Finasteride comes in two doses — the more-expensive 1 mg Propecia tablet for treatment of hair loss and the less-expensive 5 mg Proscar tablet prescribed for benign prostatic hyperplasia (BPH), a.k.a. enlarged prostate. [DHT in prostate, converted from T by Type 2 5α-reductase, is one culprit behind BPH.]
To stop hair loss, I know some guys who get a script for Proscar, because it’s the cheaper of the two finasteride drugs, and then they use a pill-cutter to break it into quarters to arrive at a dose similar to the single tablets of Propecia. [I’m not giving advice that anyone should or should not do that – I’m just saying that I know guys who do. That’s something to discuss when asking a doctor for the prescription. Although many people take finasteride without any issues, there are side effects associated with the drug that, as with any drug, should be considered before taking it.]
Problem solved, right? Take a little pill and stop hair loss. Well, hold off on that trip to the pharmacy, because there is a paradox about this whole DHT/finasteride/hair growth business.
The trouble is, while DHT is pushing scalp hair follicles to their doom, it is also stimulating facial hair follicles in the beard area to produce heavier, longer shafts. So if a trans guy takes finasteride to arrest the loss of scalp hair, he might also be stopping or slowing new facial hair growth. I have a friend who experienced this.
If that is an issue, a guy might have to hold off on the finasteride and take a hit on the male-pattern hair loss until his beard grows in completely. In the meantime, he could use Rogaine (minoxidil) to try to stop the hair loss. Other than finasteride, minoxidil is the only other drug that has been approved by the FDA for the treatment of androgenic alopecia.
Originally developed as a drug to treat high blood pressure, one of minoxidil’s side effects was hair growth! But no one knows how it works. An increase in blood flow to the hair follicles is presumed to be part of the mechanism of action. Results from minoxidil vary from person to person, but some people can slow or stop hair loss with this product. The down side — it ain’t cheap.
What about saw palmetto? A member of the traditional medicine arsenal, saw palmetto is an extract of the Serenoa reppens plant and is used to treat enlarged prostate and androgenic alopecia. In case you’re thinking of using it, here’s a word about saw palmetto:
Finasteride (sort of).
Okay, so that was more than one word, but my point is that one of the ways that saw palmetto works to (supposedly) stop or slow male-pattern baldness (and treat enlarged prostate) is the same way that finasteride works — by inhibiting 5α-reductase. So if a guy is avoiding finasteride so that it doesn’t interfere with his whisker development, he should avoid saw palmetto as well for the same reason.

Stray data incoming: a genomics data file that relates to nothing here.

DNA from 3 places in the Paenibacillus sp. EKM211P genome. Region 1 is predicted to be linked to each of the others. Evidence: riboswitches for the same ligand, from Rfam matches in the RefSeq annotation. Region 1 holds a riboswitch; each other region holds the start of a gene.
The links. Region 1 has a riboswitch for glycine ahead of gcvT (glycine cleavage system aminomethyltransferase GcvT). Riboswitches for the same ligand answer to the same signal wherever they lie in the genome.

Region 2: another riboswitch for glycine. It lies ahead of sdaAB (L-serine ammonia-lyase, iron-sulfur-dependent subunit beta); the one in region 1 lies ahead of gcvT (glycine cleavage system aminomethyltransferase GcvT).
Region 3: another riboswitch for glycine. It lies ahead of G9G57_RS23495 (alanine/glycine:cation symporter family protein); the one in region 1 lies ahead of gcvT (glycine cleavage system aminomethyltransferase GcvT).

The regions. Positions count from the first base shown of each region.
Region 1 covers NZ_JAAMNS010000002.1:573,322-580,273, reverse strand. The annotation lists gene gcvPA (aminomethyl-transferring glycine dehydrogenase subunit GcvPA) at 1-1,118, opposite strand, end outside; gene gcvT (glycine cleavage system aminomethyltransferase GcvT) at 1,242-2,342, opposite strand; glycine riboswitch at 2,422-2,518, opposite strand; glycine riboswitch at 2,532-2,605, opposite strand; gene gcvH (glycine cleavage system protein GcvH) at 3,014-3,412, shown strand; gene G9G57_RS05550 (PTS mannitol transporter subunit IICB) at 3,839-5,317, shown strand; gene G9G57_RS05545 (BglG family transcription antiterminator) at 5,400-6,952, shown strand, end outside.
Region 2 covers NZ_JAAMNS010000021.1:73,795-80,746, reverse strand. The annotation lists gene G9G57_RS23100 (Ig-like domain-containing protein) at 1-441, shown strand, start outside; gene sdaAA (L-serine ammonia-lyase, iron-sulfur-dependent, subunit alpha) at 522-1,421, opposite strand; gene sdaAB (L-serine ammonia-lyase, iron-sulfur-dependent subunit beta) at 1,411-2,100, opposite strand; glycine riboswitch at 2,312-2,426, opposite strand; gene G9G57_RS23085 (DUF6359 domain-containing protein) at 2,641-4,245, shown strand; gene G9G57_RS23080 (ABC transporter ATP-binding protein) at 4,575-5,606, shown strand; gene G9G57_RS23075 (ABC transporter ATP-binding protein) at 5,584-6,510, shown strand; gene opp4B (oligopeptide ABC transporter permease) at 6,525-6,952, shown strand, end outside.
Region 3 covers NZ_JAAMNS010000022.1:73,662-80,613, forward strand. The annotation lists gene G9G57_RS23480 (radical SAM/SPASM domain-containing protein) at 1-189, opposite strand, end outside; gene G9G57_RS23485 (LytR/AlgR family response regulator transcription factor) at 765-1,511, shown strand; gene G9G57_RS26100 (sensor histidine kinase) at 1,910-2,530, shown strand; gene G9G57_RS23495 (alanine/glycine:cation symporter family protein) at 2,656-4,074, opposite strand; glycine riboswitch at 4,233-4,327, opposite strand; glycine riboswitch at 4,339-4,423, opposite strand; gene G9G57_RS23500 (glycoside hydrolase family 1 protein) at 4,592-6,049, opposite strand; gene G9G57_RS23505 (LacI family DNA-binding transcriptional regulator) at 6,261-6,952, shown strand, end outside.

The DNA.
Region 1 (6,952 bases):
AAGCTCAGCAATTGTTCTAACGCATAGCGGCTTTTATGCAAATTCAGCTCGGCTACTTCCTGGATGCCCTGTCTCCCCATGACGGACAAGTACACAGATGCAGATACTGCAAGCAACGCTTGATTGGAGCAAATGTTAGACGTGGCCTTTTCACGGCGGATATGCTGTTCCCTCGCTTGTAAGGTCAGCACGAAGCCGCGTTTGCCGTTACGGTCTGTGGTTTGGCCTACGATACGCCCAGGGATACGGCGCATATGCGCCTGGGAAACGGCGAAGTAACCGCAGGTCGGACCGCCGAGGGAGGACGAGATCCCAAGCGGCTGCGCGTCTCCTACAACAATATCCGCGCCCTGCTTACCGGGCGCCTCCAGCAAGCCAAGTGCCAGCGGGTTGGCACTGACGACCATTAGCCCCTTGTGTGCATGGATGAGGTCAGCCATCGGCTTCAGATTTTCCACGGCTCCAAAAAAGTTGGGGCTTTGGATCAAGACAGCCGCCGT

What’s in Your Pants
Lastly, and certainly not leastly, we come to the genitals, so to speak. Believe it or not, hair growth, male-pattern baldness and genital growth all have something in common: 5α-reductase and DHT. While testosterone is responsible for development of the internal male reproductive organs (including the testicles because they develop inside the body), DHT directs development of the male external genitalia.
This role of DHT becomes evident in cases of the intersex condition 5α-reductase deficiency which is due to mutation of the gene for the Type 2 form of the enzyme. These individuals are genetically male (XY chromosomes), usually with female or ambiguous genitalia, although some can have male genitalia with a micropenis. At puberty, the internal testes in these individuals produce testosterone and often descend, and some virilization of the body occurs.
Why does the external genitalia of genetic males with this condition fail to develop completely? No 5α-reductase –> no DHT. No DHT –> no “traditional” external male genitalia. What does that mean for a trans guy on T? Well, with DHT’s importance in growth and development of external genitalia in natal men, it stands to reason that it is involved in growth of the genitalia of trans men who are on testosterone.
Bottom line? If you’re in your first couple of years of testosterone hormone therapy and you want to do something about your thinning scalp hair, but you also want your beard to come in better and your penis to grow, it might be a good idea to stay off the finasteride and saw palmetto and go with Rogaine. Or nothing at all.
If all goes well, you’ll be doubly endowed (if that’s what you want) with facial hair and what’s growing on your head. I will post another time about potential ways to improve endowment of what’s in your pants, but in the meantime, here is some informative reading material regarding DHT for transgender men that was written by another trans guy.
Reference: Controls of hair follicle cycling, K.S. Stenn & R. Paus, Physiological Reviews 81:449-494, 2001
The Straight Dope: Is Male Pattern Baldness Inherited? Who’s to Blame? (August 19, 2005)
USNLM Genetics Home Reference: Androgenetic Alopecia